There are occasions where undercover officers sought and recorded material that would now be considered as ‘personal information’. At that time, there was no relevant legislation to regulate such action , in the absence of a definition of the concept of ‘collateral intrusion’,. SDS undercover officers were not gathering evidence to support criminal investigations, but intelligence to prevent public disorder and criminality.
We do not consider this to be a historic problem. Activists have expressed their belief that undercover officers working up until 2009 also collected personal information on political activists uninvolved in criminality, disrupted the lawful functioning of groups, and the engagement of individuals in lawful activity.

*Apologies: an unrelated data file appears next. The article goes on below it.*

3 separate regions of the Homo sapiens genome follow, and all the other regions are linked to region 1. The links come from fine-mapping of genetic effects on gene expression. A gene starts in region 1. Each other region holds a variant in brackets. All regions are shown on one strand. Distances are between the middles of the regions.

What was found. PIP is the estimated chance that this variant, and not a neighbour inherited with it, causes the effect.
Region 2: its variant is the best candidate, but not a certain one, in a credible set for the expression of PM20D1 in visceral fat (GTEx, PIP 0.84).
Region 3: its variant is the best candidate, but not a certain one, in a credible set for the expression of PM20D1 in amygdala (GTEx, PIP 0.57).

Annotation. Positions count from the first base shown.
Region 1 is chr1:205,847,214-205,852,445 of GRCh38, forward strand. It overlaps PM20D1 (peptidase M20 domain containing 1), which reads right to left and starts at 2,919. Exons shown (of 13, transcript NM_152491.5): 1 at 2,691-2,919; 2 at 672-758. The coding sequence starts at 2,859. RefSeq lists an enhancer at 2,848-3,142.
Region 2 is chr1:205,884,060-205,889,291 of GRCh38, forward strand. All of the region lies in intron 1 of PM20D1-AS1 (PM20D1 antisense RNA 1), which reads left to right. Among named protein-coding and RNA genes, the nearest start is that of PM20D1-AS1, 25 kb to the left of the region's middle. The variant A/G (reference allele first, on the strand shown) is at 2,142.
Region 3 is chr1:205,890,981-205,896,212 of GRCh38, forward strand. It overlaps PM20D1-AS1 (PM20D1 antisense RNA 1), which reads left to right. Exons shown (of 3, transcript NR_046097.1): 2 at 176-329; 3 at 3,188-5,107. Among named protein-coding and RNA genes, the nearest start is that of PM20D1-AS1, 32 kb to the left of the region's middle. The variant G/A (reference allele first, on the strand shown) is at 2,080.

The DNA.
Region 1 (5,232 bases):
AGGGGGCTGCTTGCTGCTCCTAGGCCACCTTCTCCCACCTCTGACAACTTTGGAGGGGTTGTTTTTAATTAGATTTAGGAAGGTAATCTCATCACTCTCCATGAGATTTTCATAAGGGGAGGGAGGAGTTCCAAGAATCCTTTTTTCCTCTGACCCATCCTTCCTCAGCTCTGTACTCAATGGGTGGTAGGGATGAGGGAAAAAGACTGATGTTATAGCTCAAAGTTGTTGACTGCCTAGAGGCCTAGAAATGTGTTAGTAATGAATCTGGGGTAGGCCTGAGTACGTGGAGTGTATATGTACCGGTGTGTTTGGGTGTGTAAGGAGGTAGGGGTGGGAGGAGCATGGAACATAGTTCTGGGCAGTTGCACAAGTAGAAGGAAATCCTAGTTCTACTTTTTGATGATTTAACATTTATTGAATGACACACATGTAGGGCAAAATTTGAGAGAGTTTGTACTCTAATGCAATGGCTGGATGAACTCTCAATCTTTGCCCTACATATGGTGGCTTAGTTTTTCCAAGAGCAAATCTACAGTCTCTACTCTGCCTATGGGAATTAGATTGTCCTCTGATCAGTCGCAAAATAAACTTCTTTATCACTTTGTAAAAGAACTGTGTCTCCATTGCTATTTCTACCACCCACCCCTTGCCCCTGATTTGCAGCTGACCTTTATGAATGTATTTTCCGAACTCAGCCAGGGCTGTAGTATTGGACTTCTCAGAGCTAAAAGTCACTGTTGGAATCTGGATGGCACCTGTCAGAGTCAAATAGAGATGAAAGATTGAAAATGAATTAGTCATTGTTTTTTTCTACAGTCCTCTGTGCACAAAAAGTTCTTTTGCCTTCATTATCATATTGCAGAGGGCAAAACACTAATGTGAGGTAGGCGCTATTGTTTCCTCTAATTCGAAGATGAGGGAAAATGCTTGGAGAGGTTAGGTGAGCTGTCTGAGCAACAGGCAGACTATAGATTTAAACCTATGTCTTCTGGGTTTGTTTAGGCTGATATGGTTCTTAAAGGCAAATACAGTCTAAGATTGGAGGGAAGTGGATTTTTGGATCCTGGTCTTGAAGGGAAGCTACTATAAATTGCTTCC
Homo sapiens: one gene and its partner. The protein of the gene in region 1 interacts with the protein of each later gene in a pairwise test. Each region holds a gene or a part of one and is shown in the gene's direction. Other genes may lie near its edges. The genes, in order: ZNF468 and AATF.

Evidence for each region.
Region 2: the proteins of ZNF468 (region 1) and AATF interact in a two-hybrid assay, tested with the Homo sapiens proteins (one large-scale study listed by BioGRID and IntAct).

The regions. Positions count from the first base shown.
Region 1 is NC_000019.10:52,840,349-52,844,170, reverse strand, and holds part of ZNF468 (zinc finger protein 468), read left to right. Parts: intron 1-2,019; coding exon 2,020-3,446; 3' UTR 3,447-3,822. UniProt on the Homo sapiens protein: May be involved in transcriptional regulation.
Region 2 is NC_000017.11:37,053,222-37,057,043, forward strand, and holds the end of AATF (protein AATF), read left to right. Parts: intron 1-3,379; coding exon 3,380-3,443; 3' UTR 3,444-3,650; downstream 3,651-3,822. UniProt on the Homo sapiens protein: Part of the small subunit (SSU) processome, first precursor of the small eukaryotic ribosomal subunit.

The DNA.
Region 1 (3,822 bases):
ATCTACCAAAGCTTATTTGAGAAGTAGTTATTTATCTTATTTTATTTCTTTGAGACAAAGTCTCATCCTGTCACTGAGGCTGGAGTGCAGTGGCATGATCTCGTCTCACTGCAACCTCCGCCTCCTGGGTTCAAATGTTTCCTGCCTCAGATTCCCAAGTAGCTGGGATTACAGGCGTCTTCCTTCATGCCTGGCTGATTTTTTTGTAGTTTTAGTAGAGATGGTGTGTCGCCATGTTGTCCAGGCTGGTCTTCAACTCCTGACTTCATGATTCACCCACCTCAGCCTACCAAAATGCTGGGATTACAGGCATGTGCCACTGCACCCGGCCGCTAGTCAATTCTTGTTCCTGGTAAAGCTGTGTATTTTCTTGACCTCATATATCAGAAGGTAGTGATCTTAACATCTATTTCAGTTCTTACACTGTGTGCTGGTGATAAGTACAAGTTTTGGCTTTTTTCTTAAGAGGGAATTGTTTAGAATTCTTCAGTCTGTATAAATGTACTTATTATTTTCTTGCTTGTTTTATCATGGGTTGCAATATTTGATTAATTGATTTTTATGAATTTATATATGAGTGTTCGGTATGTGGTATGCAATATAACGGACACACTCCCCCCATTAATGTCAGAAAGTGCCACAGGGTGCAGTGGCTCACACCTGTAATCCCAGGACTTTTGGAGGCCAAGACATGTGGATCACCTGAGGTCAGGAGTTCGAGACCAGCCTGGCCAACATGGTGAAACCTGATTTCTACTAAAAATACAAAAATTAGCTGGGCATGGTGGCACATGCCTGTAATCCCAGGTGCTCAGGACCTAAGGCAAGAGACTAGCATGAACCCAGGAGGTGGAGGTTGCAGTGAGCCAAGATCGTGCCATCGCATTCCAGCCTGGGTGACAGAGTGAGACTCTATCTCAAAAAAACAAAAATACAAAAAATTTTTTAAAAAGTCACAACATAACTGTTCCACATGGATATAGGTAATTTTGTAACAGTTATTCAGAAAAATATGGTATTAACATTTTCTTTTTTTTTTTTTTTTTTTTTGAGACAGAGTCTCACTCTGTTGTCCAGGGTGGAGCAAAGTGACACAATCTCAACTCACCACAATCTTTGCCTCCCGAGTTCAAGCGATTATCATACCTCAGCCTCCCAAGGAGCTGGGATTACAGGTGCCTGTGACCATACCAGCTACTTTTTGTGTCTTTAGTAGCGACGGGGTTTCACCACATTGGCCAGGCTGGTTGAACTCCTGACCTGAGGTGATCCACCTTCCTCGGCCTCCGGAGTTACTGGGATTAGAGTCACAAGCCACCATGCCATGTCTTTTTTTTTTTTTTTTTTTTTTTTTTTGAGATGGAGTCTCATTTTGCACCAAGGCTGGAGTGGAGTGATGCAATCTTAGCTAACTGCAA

In addition we are concerned at reports that individuals associated with protest groups are being recruited as CHIS. People engaged in lawful protest are subject to unacceptable levels of doubt over the circumstances in which they or their colleagues can be approached by police to provide information. Such acts have a significant chilling effect on the right to protest.
Remarkably, considering that the police have particular responsibilities to refrain from unnecessary interference with rights to freedom of assembly and expression, there is no guidance in the code relating to CHIS and political activity. We consider that this is a serious omission, and that the responsibility of police to respect the right, set out in the Human Rights Act, to peaceful protest should be made explicit in the guidance.
Netpol – March 2014